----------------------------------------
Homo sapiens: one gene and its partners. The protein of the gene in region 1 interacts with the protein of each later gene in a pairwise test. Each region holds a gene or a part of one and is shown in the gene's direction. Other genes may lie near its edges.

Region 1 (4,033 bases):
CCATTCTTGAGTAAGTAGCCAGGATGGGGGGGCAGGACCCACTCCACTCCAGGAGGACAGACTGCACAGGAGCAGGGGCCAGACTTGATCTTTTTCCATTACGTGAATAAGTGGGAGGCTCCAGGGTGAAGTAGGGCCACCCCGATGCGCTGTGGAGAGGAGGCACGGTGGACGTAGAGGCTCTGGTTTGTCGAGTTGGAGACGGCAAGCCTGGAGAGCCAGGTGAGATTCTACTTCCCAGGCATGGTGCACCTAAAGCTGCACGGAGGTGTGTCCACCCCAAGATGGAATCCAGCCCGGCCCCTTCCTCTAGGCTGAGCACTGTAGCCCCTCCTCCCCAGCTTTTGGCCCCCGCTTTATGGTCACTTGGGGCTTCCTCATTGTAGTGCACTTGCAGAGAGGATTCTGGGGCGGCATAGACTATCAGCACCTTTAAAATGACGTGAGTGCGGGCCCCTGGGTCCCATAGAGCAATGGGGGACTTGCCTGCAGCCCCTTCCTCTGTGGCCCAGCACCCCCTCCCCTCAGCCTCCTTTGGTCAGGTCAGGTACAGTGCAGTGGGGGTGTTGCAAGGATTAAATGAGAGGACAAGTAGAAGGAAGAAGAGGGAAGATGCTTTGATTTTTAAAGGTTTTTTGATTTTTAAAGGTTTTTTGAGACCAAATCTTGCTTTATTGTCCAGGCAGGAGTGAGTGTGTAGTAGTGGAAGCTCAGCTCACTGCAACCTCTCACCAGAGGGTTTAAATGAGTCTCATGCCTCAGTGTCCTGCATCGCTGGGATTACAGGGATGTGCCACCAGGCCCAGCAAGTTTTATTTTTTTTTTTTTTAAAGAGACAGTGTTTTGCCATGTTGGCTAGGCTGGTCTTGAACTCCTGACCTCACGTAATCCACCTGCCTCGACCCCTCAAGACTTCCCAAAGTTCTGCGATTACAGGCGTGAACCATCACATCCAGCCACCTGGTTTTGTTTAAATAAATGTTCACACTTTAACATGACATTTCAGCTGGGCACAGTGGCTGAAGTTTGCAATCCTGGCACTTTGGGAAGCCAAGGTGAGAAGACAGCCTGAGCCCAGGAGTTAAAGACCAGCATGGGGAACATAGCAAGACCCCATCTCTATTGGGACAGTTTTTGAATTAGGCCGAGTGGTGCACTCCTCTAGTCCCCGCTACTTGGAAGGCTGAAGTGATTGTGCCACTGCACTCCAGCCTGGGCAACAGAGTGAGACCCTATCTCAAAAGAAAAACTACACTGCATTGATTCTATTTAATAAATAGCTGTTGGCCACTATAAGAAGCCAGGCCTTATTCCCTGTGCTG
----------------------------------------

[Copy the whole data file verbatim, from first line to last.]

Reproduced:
Homo sapiens: one gene and its partners. The protein of the gene in region 1 interacts with the protein of each later gene in a pairwise test. Each region holds a gene or a part of one and is shown in the gene's direction. Other genes may lie near its edges.

Region 1 (4,033 bases):
CCATTCTTGAGTAAGTAGCCAGGATGGGGGGGCAGGACCCACTCCACTCCAGGAGGACAGACTGCACAGGAGCAGGGGCCAGACTTGATCTTTTTCCATTACGTGAATAAGTGGGAGGCTCCAGGGTGAAGTAGGGCCACCCCGATGCGCTGTGGAGAGGAGGCACGGTGGACGTAGAGGCTCTGGTTTGTCGAGTTGGAGACGGCAAGCCTGGAGAGCCAGGTGAGATTCTACTTCCCAGGCATGGTGCACCTAAAGCTGCACGGAGGTGTGTCCACCCCAAGATGGAATCCAGCCCGGCCCCTTCCTCTAGGCTGAGCACTGTAGCCCCTCCTCCCCAGCTTTTGGCCCCCGCTTTATGGTCACTTGGGGCTTCCTCATTGTAGTGCACTTGCAGAGAGGATTCTGGGGCGGCATAGACTATCAGCACCTTTAAAATGACGTGAGTGCGGGCCCCTGGGTCCCATAGAGCAATGGGGGACTTGCCTGCAGCCCCTTCCTCTGTGGCCCAGCACCCCCTCCCCTCAGCCTCCTTTGGTCAGGTCAGGTACAGTGCAGTGGGGGTGTTGCAAGGATTAAATGAGAGGACAAGTAGAAGGAAGAAGAGGGAAGATGCTTTGATTTTTAAAGGTTTTTTGATTTTTAAAGGTTTTTTGAGACCAAATCTTGCTTTATTGTCCAGGCAGGAGTGAGTGTGTAGTAGTGGAAGCTCAGCTCACTGCAACCTCTCACCAGAGGGTTTAAATGAGTCTCATGCCTCAGTGTCCTGCATCGCTGGGATTACAGGGATGTGCCACCAGGCCCAGCAAGTTTTATTTTTTTTTTTTTTAAAGAGACAGTGTTTTGCCATGTTGGCTAGGCTGGTCTTGAACTCCTGACCTCACGTAATCCACCTGCCTCGACCCCTCAAGACTTCCCAAAGTTCTGCGATTACAGGCGTGAACCATCACATCCAGCCACCTGGTTTTGTTTAAATAAATGTTCACACTTTAACATGACATTTCAGCTGGGCACAGTGGCTGAAGTTTGCAATCCTGGCACTTTGGGAAGCCAAGGTGAGAAGACAGCCTGAGCCCAGGAGTTAAAGACCAGCATGGGGAACATAGCAAGACCCCATCTCTATTGGGACAGTTTTTGAATTAGGCCGAGTGGTGCACTCCTCTAGTCCCCGCTACTTGGAAGGCTGAAGTGATTGTGCCACTGCACTCCAGCCTGGGCAACAGAGTGAGACCCTATCTCAAAAGAAAAACTACACTGCATTGATTCTATTTAATAAATAGCTGTTGGCCACTATAAGAAGCCAGGCCTTATTCCCTGTGCTG